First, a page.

Mercedes-Benz C200 2014 Review
Peter Anderson road tests and reviews the Mercedes-Benz C200 with specs, fuel consumption and verdict.
Browse over 9,000 car reviews
Sorry, there are no cars that match your search
Sorry, there are no cars that match your search
Jaguar’s new compact car is a sleek English cat bred to scare German pigeons. When the XE arrives in Australia in September it deserves to claw sales from the C-class, 3 Series and A4.
Jaguar Land Rover Australia promises the XE price list will open close to $60,000, exactly the same neighborhood as Mercedes-Benz, BMW and Audi. With a high level of driving pleasure to go with its fine looking exterior and up-to-date technology, the Jaguar has everything needed for success in the premium compact sedan category.
Last time Jaguar tried something like this, it failed. The 2001 to 2009 X-Type was a bright idea born in Detroit, designed and developed while the brand was Ford owned. Basically a contemporary Mondeo wrapped in a vaguely retro Jaguar-look body, it didn’t fool smarter customers and only ever achieved half its 100,000 a year worldwide sales target. When Jaguar, along with Land Rover, was sold to Indian company Tata in 2008, one of the first things the new managers did was to shut down X-Type production.
Explore the 2015 Jaguar XE range
The new Jaguar has everything needed for success in the premium compact sedan category.
The new XE is no X-Type. Its mostly aluminium body is a clean-sheet design that’s all Jaguar’s own work. The XE a rear-drive car, like the C-Class and 3 Series, with a wind-cheating shape and classy engineering throughout. It also introduces the first member of Jaguar Land Rover’s new Ingenium engine family. This 2.0-litre turbocharged diesel four-cylinder, which is manufactured in a brand-new billion-dollar factory, will be soon joined by a same-size petrol-burning version. Variants with more cylinders are also planned.
For the Australian market the XE will arrive with a choice of turbocharged petrol or diesel fours, or, at the top of the range, a powerful supercharged petrol V6. All will drive through an eight-speed automatic transmission.
The most affordable version of the XE will have a Ford four. This is basically the same engine used by Ford Australia in its Falcon Ecoboost models. In the Jaguar, the 2.0-litre turbo will come with 147kW and 177kW power outputs. Sometime in the next one to two years, these will be replaced by Ingenium fours.
Maximum output of the Ingenium turbo diesel four is 132kW. Jaguar has announced it is planning a high-output version, which will have two turbochargers instead of one.
Naturally enough, the turbo diesel is the XE efficiency champ. It scores a 4.2L/100km rating in the European consumption test. Australia’s ADR 81 rating is based on the same driving cycles, so this model’s rating in our market should be very close to this number.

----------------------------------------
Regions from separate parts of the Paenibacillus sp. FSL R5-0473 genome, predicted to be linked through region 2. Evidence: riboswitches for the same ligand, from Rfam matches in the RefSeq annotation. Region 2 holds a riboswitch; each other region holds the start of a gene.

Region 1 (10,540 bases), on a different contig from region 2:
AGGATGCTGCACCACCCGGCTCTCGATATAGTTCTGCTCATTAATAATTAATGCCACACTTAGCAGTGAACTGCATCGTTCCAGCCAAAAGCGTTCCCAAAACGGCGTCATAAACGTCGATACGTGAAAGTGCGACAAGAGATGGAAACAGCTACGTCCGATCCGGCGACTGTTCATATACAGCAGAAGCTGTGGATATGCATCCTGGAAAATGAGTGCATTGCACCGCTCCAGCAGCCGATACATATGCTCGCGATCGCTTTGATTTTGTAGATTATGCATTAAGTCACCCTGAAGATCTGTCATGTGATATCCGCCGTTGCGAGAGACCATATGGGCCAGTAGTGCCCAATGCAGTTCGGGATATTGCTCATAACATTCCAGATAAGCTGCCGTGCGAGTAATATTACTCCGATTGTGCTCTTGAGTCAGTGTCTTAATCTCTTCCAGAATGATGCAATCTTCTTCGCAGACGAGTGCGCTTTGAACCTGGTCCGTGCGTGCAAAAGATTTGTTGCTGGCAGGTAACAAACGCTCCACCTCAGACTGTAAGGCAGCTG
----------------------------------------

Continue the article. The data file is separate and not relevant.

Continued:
Four-cylinder XE models will be offered in Prestige and R-Sport equipment grades, with an additional luxury Portfolio level reserved for the high output Ecoboost engine. The entry-level cloth-seat Pure (or SE in the UK) grade XE won’t come to Australia. Nor will the high-efficiency version of the Ingenium turbo diesel with less power.
Standing alone at the top of the range is the XE S, likely to be priced around $100,000 and powered by the same supercharged 250kW 3.0-litre V6 Jaguar uses in the fast and loud F-Type sports cars, as well as the big XF and XJ sedans. This one’s the performance king, though the price to be paid for a snappy 0-100km/h time of 5.1 seconds is a consumption rating above 8.0-L/100km.
Jaguar set out to make the XE the best driver’s car in its class. So we could sample the surging supercharged speed of the S in safety, the company hired the Navarra circuit in Spain for the XE’s presentation to the world’s media. It’s a challenging track, fast and technical. Quick laps showed the S corners like a cat on carpet. As well as bags of grip, the quickest XE also has superb electric-assisted steering and great natural agility.
Jaguar set out to make the XE the best driver’s car in its class.
Less-powerful models are also excellent, even though they lack the variable shock absorber system of the S model. The Jaguar’s suspension design is a cut above class average, and it feels this way behind the wheel. Hundreds of kilometres on winding Spanish roads in four-cylinder petrol and diesel XEs highlighted their exceptional blend of comfort and controllability.
Other impressive aspects included Jaguar’s new InControl infotainment system, which allows the owner to make use of their smartphone’s smarts inside and outside the car, and the XE’s nothing-left-out list of safety-boosting driver aids. This is a truly competitive effort from the Brit brand.
The XE isn’t quite perfect. Its interior, which mimics some design features of the big XJ limo, lacks the instrument panel sparkle and rear-seat spaciousness of the best Germans. And Jaguar could improve its automatic, which sometimes dithers annoyingly before picking the right gear.
But there’s enough that’s right and bright about the XE to make it a car that anyone thinking of buying a similar-size German should wait until September to test drive.
|20D Prestige||2.0L, Diesel, 8 SP AUTO||$33,888 – 38,990||2015 Jaguar XE 2015 20D Prestige Pricing and Specs|
|20D R-Sport||2.0L, Diesel, 8 SP AUTO||$33,980 – 36,000||2015 Jaguar XE 2015 20D R-Sport Pricing and Specs|
|20T Prestige||2.0L, PULP, 8 SP AUTO||$33,495 – 35,990||2015 Jaguar XE 2015 20T Prestige Pricing and Specs|
|20T R-Sport||2.0L, PULP, 8 SP AUTO||$39,490 – 39,990||2015 Jaguar XE 2015 20T R-Sport Pricing and Specs|